Learn to find command with these 14 examples. Find command examples handpicked to help you in your day-to-day operations.
One of the most important, used and helpful command in Linux terminal is ‘find’ command. It will search files depending on your search criteria and bring the list for you! It saves you from going to many directories and wasting time looking out your required files.
In this article we will see a list of different find commands to search files. Normally find command syntax is –
# find <path_to_search> -switch <search_criteria>
path_to_search is a directory location where you want to search and search_criteria is a condition that should be matched to search files. Note here that
find command will search all sub-directories of given
Let’s see 14 find command examples that are very helpful for you in your day to day operations on Linux servers like RedHat, Ubuntu, CentOS, Debian, etc.
Find file using name
Using –name switch you can specify the name of files to search in a particular location.
root@kerneltalks # find /tmp -name "*.gz"
You can use wild cards as well while specifying your search criteria. In the above example, we searched
/tmp directory for all gun-zipped files.
Find only files
To search specific file type
-type switch needs to be defined in
root@kerneltalks # find /tmp -type f -name "*log"
For searching only files, we defined
f in the above example. The above command will search
/tmp for files whose name ends with a log.
Find only directories
For searching only directories define
root@kerneltalks # find /tmp -type d -name "box*"
In the above example,
find command will search
/tmp for only directories whose name starts with a box.
Find files which are modified in last 7 days
Searching files that are modified in the last X days is helpful for log management. When you don’t have utilities like logrotate configured then you will have to search and house keep files with this command.
root@kerneltalks # find /tmp -mtime 7
-mtime is a switch which takes a number of days as an argument. mtime stands for modification time.
You can combine the same switch two times to get a range of days for your search. For example to search files which are modified between last 10 to 20 days you can use :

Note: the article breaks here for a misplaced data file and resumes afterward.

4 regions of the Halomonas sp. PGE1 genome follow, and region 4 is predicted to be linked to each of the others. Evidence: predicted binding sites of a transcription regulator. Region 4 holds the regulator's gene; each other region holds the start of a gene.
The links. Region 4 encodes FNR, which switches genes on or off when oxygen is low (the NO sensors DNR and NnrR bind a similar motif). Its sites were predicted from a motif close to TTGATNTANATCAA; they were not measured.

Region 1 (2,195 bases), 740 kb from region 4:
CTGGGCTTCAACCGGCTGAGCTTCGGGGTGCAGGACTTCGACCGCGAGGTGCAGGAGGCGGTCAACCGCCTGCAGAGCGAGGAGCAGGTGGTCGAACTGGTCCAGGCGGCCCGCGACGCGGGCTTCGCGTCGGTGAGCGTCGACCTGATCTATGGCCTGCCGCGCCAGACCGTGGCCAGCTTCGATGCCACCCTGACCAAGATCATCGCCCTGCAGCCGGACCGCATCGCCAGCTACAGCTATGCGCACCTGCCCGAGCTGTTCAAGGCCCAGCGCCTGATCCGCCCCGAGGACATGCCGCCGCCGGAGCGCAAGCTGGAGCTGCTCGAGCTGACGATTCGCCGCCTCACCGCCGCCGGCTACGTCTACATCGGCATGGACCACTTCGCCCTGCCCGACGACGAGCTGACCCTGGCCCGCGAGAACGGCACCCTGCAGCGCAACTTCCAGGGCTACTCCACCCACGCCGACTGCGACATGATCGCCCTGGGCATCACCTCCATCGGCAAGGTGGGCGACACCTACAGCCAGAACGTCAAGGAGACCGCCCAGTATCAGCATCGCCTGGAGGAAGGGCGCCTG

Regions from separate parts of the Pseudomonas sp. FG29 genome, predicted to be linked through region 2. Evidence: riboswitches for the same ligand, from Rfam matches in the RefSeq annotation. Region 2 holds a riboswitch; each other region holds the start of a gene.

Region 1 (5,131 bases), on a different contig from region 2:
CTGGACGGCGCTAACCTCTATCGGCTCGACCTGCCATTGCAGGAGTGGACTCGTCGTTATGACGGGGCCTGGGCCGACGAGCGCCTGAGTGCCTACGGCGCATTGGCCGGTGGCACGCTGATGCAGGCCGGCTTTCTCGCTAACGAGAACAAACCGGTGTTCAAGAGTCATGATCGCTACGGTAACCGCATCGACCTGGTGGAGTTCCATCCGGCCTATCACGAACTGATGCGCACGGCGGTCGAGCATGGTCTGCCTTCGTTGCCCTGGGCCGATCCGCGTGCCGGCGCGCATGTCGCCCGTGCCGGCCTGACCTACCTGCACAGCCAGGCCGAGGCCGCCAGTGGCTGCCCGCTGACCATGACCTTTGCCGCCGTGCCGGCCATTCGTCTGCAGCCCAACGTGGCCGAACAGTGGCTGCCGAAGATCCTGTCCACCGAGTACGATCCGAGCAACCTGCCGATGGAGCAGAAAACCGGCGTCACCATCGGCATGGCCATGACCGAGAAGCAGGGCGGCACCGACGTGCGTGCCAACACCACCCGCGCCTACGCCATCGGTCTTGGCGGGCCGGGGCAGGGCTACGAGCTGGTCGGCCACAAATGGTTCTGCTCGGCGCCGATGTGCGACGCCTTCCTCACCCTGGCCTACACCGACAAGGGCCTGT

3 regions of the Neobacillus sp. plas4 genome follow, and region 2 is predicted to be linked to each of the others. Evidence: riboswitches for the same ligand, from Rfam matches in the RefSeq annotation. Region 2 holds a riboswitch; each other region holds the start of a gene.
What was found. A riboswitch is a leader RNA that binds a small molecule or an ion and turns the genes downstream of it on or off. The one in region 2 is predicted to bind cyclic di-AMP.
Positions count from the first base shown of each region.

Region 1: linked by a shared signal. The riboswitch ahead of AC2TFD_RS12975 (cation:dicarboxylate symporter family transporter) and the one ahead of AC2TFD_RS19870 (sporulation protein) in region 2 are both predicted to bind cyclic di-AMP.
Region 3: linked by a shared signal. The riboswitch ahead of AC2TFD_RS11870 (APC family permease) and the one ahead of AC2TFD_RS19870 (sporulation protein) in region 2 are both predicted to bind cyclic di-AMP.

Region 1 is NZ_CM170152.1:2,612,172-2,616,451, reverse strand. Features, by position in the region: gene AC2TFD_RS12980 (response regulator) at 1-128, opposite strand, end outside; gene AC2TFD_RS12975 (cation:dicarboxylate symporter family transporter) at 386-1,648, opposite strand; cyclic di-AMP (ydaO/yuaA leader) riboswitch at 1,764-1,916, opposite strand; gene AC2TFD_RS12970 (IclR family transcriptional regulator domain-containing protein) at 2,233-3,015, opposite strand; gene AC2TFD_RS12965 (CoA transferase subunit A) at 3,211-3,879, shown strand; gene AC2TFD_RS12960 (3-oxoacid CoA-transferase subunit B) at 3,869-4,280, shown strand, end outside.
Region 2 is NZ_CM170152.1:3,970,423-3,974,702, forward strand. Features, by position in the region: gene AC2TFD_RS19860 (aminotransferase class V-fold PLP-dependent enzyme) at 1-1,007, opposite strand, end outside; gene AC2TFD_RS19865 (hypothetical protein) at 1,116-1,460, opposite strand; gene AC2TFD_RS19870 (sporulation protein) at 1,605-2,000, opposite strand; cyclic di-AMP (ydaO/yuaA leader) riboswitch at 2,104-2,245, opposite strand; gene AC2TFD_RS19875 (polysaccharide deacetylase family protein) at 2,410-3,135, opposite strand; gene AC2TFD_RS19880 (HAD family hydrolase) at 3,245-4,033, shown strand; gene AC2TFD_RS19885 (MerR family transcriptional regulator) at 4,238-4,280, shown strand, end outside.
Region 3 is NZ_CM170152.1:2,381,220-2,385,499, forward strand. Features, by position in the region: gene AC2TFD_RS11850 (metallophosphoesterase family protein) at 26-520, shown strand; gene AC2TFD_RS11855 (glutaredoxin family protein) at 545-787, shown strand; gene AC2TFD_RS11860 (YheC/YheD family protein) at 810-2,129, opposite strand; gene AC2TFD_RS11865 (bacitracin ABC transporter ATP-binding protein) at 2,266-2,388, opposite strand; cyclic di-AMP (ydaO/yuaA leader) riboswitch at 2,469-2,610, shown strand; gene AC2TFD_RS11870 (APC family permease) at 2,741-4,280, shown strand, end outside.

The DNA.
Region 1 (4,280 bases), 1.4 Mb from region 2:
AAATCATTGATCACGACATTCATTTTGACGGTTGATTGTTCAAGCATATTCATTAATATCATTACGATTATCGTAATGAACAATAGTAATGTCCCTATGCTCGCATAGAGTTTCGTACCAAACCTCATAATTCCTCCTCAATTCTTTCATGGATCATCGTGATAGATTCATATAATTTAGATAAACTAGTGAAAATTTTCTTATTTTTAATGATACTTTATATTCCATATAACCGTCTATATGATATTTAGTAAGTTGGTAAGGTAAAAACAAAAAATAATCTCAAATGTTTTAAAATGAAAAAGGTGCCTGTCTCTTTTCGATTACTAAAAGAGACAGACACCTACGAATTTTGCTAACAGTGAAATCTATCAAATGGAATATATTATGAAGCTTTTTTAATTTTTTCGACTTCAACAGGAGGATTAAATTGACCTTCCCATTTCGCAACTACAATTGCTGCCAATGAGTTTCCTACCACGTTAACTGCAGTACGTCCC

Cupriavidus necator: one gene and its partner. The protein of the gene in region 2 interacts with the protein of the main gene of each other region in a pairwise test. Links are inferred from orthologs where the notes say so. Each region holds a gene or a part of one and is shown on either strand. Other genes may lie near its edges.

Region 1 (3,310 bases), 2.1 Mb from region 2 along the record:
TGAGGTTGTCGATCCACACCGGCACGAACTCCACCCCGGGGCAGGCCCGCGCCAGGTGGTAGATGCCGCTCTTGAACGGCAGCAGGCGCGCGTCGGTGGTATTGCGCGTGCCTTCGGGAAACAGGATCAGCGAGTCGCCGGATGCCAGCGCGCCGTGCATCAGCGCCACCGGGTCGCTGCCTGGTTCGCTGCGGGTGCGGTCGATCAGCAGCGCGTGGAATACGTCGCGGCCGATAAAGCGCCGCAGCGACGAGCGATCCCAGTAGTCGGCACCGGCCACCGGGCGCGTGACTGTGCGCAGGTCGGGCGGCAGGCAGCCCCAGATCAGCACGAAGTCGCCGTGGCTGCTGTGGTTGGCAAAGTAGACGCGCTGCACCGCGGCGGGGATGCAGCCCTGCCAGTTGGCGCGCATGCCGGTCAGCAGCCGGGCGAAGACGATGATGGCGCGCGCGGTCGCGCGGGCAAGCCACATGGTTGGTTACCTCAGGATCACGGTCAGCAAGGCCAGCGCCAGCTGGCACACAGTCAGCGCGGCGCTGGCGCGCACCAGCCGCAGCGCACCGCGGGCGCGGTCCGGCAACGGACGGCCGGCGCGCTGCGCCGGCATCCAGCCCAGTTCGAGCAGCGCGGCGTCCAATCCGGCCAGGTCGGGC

root@kerneltalks # find /tmp -mtime -20 -mtime +10
Find files accessed in last 7 days
Another variant of the above search is to find files that are accessed in the last X days. So that decisions can be made for those files who are not accessed for a long period of time and can be zipped/trimmed to save disk space.
root@kerneltalks # find /tmp -atime 7
-atime switch to be used and number of days to be supplied as argument.
You can combine the same switch two times to get a range of days for your search. For example to search files which are accessed between last 10 to 20 days you can use :
root@kerneltalks # find /tmp -atime -20 -atime +10
Find files with particular size
Some times housekeeping is done based on file size too. To search file based on its size you can use
-size and supply human-readable size formats like 10M, 2G, etc.
root@kerneltalks # find /tmp -size 5M
Above command will search file with 5MB size.
Find files having size greater than
But, exact size search mostly doesn’t yield expected. It’s always good if you search with a file size range. To find files with size greater than X –
root@kerneltalks # find /tmp -size +10M
This command will search
/tmp for files whose size is greater than 10MB.
Find files having size lesser than
Same way files can be searched with size less than specified value like –
root@kerneltalks # find /tmp -size -20M
Using above two option we can even define range of size to search file from.
root@kerneltalks # find /tmp -size +10M -size -20M
This command will search files whose size is greater than 10MB and less than 20MB!
Find hidden files
As you know in Linux/Unix, hidden files name starts with .
So we can search for hidden files using
-name switch explained earlier with the wild card as below –
root@kerneltalks # find /tmp -type f -name .*
We specified wild card asterisk with . means search all files whose name starts with .
Find files with particular permission
Searching files with particular permission is one of the tasks while auditing. This will help you to trace down files that might be having un-necessary extra permissions and can pose a security threat to the system.
-perm (permission) the switch can be used with
findcommand followed by permissions.
root@kerneltalks # find / -type f -perm 0777
In above command we are searching all files with 777 permission.
Find world readable files
With the above example, we can search world-readable files i.e. everyone has only read access on that file (444 or
root@kerneltalks # find / -type f -perm 444
root@kerneltalks # find / -type f -perm /u=r -perm /g=r -perm /o=r
You can see numeric as well as
u-g-o (user, group, others) format can be used with this switch.
Find files owner by particular user
If you are suspecting some user is spamming files on the server, you can directly search files with his ownership using
root@kerneltalks # find / -type f -user shrikant
This command will search whole root directory for files which are owned by user ‘shrikant’
Find files owned by particular group
Similarly, files owned by a specific group can be searched using find command with
root@kerneltalks # find / -type f -group dba
In above example we are searching for files owned by group named ‘dba’
Find empty files or directories
Empty files and directories cleanup is crucial when you are hitting your inode limits. Sometimes deleting sources of soft links, left link files empty on server occupying inode. In such a case we can search them with
-empty switch to find command.
root@kerneltalks # find / -type f -empty
root@kerneltalks # find / -type d -empty
Defining file type as file or directory will search respective empty entities.